So far, he says, the system has achieved an 89% accuracy rate of detecting high-risk in customers using Vizibiliti’s own proprietary scorecard.
“The next unique factor is our ability to determine upsell and cross-sell opportunities, which in turn lead to more sales and overall growth for the enterprise. Not only do we alternatively score an individual or business but we can then predict which non-traditional customer segments are likely to accept and pay back products and services which have been recommended.”
Bentley says the American judges had a scorecard of criteria which included how scalable the business is, whether the solution can be fully customised to the US market, whether the business model is sustainable over the long-term, and whether the solution supports digital authentication.
“I believe that our capabilities to create a fully customised bespoke solution with a cross and up-sell sales capability and being able to rapidly scale, not only in the US but globally, were key factors in our success.”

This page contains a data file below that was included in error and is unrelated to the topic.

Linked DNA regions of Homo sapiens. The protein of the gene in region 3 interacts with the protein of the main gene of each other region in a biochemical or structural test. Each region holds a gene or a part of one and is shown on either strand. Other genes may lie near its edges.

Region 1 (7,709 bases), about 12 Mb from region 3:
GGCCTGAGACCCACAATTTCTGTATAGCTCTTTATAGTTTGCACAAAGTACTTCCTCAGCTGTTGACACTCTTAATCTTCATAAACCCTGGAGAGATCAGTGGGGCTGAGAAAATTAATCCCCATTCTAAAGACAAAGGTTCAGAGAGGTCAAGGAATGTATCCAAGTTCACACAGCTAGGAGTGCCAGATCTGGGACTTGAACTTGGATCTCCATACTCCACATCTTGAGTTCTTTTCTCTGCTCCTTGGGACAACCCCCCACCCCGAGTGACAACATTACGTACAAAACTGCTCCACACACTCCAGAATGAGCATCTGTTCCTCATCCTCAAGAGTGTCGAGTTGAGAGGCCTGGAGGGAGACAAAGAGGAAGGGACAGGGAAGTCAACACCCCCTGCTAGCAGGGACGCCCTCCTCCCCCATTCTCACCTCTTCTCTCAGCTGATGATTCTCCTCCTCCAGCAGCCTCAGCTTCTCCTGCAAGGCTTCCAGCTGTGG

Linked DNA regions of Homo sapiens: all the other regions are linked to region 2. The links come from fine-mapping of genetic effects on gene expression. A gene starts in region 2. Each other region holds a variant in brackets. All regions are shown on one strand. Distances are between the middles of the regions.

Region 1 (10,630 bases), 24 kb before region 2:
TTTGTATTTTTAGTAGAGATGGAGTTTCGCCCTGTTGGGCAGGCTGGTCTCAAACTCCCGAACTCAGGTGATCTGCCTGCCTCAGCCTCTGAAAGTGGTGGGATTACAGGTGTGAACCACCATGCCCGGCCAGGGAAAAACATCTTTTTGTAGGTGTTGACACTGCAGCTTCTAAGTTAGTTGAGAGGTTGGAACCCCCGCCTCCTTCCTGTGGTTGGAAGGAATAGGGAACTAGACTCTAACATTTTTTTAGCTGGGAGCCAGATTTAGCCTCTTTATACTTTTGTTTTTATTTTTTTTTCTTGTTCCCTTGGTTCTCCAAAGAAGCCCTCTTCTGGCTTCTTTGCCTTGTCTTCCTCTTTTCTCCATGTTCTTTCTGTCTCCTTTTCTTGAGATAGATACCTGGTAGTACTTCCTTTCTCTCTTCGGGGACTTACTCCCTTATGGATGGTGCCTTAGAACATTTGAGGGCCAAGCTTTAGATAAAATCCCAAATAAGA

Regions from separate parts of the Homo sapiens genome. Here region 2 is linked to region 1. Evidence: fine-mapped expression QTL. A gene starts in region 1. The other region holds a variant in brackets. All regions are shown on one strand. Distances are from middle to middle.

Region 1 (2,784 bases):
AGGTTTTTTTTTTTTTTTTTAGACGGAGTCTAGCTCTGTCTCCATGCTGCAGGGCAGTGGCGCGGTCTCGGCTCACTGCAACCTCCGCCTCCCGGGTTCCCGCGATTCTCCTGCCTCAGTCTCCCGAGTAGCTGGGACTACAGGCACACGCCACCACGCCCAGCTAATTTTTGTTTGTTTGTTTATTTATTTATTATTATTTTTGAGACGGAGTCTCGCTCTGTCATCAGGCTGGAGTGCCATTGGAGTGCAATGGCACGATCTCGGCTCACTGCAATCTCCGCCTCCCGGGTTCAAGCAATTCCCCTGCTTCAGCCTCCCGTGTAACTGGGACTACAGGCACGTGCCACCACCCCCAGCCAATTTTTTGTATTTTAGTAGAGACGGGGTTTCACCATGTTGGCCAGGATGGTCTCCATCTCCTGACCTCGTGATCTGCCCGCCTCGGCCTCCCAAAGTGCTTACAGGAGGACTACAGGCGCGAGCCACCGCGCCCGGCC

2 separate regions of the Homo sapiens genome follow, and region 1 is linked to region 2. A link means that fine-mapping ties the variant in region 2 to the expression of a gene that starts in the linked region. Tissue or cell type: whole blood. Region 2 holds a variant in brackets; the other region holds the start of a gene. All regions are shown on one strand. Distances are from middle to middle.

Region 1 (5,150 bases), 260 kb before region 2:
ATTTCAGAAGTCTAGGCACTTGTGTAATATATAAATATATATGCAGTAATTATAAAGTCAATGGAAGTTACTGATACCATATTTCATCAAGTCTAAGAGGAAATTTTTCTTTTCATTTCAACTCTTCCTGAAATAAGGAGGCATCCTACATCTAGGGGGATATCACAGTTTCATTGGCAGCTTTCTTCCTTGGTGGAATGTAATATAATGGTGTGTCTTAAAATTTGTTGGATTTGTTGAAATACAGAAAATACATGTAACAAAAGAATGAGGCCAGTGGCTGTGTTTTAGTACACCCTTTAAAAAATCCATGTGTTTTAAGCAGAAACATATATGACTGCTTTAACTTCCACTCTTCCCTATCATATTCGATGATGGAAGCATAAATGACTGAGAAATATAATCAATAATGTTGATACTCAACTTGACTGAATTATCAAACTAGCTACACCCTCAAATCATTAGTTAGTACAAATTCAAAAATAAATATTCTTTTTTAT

Alternative scoring, says Bentley, is important because “many of the companies we have come across have an average decline rate of 40% sometimes more on credit submissions”.
“We have done a lot with very little compared to our competitors who have millions of dollars in funding. We have heard that these international companies are interested to see what can be done on their own turf with a company that can deliver value quickly, with innovative ways of keeping costs to a minimum.”
Dell plans 50/50 gender split; 1:1 recycling and reuse
Dell Technologies has unveiled an ambitious 2030 target for a social impact plan called Progress Made Real.
Dell Technologies has declared a decade of responsibility and innovation to ramp up the company’s social impact worldwide. At the company’s Dell Technologies Summit in Austin, Texas, last week, chairman and CEO Michael Dell unveiled a set of ambitious goals in a plan called 2030 Progress Made Real.
“Unlocking the power of data will advance humanity more than any other force over the next decade,” said Dell. “We are committed to making that power broadly available to communities around the world, so we can all move forward together.”
Over the next decade, he said, Dell Technologies will use its global scale, broad technology portfolio and expertise to yield meaningful and measurable impact on society and the planet.
The plan sets the following goals for the company: